Why it’s growing: This Lambo is hot, and we’re not talking about its 632-horsepower V12. Murciélago values are up 48% since 2019 but still lag vehicles like the Porsche Carrera GT, whose value have doubled in the same time. But nearly two-thirds of owners are younger, suggesting Murciélago’s values are headed higher.

2004–2010 Mercedes-Benz SLR McLaren

Interest in the Mercedes-Benz SLR McLaren has risen 37% in the past three years.

Valuation: $329,300–$380,700
Why it’s growing: While thought of in the same breath as the Porsche Carrera GT, Ferrari Enzo and Ford GT, which now fetch seven figures, the SLR doesn’t. With that’s personality is neither Mercedes nor McLaren, the undervalued SLR has grown by a modest 37% since 2019 with younger customers driving much of the demand.

2003–2008 Nissan 350Z

Valuation: $37,500–$44,900 
Why it’s growing: Previously overlooked, these fast cars are seeing fast appreciation. Since the new Z arrived in 2021, average values increased 78%, the largest for any Z aside from the 1978–83 280ZX, which doubled. While most 350Zs are owned by Baby Boomers, 19% of new insurance in 2022 were from buyers under the age of 40.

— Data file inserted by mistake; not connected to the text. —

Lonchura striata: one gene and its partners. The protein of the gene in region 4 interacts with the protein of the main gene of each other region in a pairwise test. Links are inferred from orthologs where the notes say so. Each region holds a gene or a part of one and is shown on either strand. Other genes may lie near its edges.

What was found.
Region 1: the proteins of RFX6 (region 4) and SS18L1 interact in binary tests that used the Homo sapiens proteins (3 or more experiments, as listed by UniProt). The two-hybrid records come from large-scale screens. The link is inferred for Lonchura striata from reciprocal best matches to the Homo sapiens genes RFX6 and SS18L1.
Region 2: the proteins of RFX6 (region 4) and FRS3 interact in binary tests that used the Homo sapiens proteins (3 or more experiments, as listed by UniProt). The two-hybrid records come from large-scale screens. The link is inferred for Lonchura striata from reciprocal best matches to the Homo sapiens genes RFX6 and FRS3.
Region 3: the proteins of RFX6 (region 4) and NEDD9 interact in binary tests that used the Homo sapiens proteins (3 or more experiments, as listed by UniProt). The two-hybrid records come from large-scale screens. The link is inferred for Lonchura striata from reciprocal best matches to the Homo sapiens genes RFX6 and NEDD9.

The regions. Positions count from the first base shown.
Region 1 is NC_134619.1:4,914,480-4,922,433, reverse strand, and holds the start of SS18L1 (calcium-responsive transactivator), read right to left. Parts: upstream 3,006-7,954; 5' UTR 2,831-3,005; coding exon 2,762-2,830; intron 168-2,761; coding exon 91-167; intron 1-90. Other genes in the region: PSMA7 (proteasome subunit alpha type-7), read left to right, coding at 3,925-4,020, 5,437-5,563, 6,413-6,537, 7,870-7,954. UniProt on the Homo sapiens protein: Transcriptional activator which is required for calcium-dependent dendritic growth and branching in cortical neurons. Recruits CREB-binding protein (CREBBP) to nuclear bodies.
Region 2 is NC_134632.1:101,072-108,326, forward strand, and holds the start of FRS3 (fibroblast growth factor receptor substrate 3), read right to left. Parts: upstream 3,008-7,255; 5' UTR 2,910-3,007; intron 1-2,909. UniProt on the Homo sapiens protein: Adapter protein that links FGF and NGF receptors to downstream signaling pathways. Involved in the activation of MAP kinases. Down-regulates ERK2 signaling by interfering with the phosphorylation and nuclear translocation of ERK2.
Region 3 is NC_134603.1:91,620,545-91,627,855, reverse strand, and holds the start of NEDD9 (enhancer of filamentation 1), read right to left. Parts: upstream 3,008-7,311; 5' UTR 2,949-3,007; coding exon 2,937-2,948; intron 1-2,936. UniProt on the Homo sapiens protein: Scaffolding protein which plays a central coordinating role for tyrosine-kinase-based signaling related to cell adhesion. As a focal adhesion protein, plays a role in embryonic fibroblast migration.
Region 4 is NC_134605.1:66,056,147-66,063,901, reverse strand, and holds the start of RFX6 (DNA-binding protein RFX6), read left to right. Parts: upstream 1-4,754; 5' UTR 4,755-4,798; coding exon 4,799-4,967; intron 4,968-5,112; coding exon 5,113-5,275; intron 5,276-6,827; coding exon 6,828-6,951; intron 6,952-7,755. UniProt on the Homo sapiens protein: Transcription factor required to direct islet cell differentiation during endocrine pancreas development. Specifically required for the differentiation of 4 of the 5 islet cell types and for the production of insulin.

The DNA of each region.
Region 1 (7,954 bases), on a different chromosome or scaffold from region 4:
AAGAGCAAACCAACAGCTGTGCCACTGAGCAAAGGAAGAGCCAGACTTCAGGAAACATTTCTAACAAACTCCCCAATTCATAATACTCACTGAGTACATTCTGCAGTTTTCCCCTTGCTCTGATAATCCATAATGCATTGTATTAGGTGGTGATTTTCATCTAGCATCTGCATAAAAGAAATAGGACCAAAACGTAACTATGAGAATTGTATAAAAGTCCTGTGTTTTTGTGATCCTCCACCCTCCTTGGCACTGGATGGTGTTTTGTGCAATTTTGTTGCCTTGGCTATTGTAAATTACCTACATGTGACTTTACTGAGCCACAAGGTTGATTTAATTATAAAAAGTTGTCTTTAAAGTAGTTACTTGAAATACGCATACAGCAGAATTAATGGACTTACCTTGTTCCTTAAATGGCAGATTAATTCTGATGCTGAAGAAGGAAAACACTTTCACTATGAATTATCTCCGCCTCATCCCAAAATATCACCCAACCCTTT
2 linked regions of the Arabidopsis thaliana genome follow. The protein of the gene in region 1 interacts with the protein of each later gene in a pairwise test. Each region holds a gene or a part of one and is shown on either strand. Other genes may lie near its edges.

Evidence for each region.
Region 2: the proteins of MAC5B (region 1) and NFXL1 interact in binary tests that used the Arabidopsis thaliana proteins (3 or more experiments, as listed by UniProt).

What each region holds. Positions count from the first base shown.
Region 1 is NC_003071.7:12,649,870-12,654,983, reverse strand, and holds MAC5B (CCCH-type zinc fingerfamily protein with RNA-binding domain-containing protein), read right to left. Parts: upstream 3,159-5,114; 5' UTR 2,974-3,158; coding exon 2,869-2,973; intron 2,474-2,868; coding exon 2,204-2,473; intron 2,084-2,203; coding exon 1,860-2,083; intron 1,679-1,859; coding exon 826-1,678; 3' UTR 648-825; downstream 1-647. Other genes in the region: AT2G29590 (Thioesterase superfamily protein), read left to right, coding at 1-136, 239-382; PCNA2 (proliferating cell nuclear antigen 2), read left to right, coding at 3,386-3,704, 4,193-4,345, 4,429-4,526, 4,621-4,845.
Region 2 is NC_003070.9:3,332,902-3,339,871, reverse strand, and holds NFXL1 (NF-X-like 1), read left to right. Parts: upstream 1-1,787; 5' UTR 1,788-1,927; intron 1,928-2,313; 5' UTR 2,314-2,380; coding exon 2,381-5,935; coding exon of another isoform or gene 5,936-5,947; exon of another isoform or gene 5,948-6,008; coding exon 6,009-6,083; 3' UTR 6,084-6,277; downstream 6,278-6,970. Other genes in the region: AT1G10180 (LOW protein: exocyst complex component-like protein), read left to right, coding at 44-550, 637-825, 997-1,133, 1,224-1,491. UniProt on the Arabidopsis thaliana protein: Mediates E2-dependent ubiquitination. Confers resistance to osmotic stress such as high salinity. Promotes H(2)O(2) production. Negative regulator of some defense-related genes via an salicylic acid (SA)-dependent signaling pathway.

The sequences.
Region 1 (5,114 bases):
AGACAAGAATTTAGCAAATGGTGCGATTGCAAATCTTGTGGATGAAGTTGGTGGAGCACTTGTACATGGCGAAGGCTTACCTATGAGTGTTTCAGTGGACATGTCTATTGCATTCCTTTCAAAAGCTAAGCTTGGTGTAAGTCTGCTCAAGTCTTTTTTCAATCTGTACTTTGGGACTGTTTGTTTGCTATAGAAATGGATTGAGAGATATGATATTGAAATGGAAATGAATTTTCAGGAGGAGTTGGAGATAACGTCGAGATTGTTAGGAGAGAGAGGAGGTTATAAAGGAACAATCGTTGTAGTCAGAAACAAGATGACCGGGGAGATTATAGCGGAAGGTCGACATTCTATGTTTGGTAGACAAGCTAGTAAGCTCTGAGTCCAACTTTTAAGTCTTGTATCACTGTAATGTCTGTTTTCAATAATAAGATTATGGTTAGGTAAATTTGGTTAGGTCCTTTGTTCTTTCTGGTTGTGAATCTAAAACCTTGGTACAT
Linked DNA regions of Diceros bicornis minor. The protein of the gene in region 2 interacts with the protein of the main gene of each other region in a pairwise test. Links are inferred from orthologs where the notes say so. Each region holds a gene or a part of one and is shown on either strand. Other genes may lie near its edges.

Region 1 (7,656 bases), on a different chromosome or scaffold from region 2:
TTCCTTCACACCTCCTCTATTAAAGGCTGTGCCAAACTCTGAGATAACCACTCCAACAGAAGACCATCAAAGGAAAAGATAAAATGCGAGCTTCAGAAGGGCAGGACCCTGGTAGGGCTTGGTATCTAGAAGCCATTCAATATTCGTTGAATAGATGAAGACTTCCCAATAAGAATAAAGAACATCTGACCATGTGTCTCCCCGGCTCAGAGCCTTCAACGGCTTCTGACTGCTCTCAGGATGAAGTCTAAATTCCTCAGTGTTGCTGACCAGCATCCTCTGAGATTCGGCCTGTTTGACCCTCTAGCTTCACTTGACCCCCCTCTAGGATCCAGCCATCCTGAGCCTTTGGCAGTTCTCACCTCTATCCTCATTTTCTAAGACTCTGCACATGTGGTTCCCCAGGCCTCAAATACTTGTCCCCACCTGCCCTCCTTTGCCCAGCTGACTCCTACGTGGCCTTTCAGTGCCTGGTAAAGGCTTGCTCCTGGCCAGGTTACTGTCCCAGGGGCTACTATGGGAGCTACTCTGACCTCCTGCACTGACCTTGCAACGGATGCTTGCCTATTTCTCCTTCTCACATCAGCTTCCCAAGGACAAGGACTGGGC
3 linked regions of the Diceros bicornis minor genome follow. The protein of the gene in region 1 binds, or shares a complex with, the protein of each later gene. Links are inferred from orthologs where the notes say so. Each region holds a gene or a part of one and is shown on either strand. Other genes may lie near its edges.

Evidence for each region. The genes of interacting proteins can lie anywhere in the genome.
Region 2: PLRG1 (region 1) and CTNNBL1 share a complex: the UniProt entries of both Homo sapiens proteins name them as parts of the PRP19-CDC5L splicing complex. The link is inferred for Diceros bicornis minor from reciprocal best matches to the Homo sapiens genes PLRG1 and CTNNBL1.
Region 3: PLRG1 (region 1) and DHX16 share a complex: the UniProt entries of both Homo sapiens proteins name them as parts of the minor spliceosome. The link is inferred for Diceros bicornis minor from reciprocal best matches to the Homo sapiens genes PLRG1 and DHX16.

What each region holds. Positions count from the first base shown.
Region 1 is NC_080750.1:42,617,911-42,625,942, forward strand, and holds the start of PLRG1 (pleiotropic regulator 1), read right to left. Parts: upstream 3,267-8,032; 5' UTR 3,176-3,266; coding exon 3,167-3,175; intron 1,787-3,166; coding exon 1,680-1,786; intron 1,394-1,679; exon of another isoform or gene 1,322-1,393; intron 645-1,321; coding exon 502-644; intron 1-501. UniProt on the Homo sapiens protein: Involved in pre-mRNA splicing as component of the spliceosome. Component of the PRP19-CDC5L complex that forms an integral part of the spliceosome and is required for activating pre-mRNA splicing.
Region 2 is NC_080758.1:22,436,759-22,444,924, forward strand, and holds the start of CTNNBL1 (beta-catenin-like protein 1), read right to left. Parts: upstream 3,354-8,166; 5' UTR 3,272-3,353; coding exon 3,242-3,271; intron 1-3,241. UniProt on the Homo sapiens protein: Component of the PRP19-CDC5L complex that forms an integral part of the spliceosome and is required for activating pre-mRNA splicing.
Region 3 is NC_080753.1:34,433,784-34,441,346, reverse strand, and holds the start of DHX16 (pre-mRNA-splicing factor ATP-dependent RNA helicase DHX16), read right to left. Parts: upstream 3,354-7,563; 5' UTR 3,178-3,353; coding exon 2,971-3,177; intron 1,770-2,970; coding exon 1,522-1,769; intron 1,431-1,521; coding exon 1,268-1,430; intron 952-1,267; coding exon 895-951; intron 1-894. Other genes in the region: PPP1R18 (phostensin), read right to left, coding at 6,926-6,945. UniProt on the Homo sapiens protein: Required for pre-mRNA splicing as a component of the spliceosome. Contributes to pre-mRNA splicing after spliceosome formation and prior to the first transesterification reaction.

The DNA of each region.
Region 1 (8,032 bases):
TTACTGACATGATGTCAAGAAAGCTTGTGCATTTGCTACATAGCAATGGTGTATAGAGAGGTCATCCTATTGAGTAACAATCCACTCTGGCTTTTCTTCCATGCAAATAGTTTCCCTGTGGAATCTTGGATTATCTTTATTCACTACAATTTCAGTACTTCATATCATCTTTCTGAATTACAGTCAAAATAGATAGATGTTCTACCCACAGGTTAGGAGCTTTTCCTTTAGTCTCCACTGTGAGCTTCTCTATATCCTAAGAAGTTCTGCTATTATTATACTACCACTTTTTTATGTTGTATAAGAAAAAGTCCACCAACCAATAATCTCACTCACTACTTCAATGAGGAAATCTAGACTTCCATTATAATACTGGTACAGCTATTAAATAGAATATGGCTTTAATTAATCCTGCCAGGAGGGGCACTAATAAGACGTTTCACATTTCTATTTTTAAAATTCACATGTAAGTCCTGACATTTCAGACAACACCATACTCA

1985–1993 Saab 900 Turbo

Valuation: $22,200–$25,800
Why it’s growing: And now for something different. The 135-hp 900 Turbo’s idiosyncrasies, practicality and performance are appreciated by those under 40, who have quadrupled their ownership from 7% to 22% since 2019, signifying a future of faster appreciation and no sob story for Saabs.

1991–1998 Suzuki Cappuccino

Valuation: $12,200–$16,700
Why it’s growing: This incredibly cute roadster is a Japanese market Kei car that competed with the Honda Beat, the Cappuccino is two feet shorter than a Miata and powered by the Samurai’s 3-cylinder engine. Millennial and Gen Z enthusiasts account for more than 80% of insurance quotes, assuring a future following.

1984–1988 Toyota Pickup 4×4

Valuation: $20,700–$26,700
Why it’s growing: In an era where workhorse Land Cruisers and Broncos fetch sky-high valuations, Toyota’s second-generation pickup has seen Hagerty policies quadruple since 2017. Yes, Baby Boomers own 43% of them, but collectors under 40 more than doubled their ownership share since 2019, from 7% to 16 percent.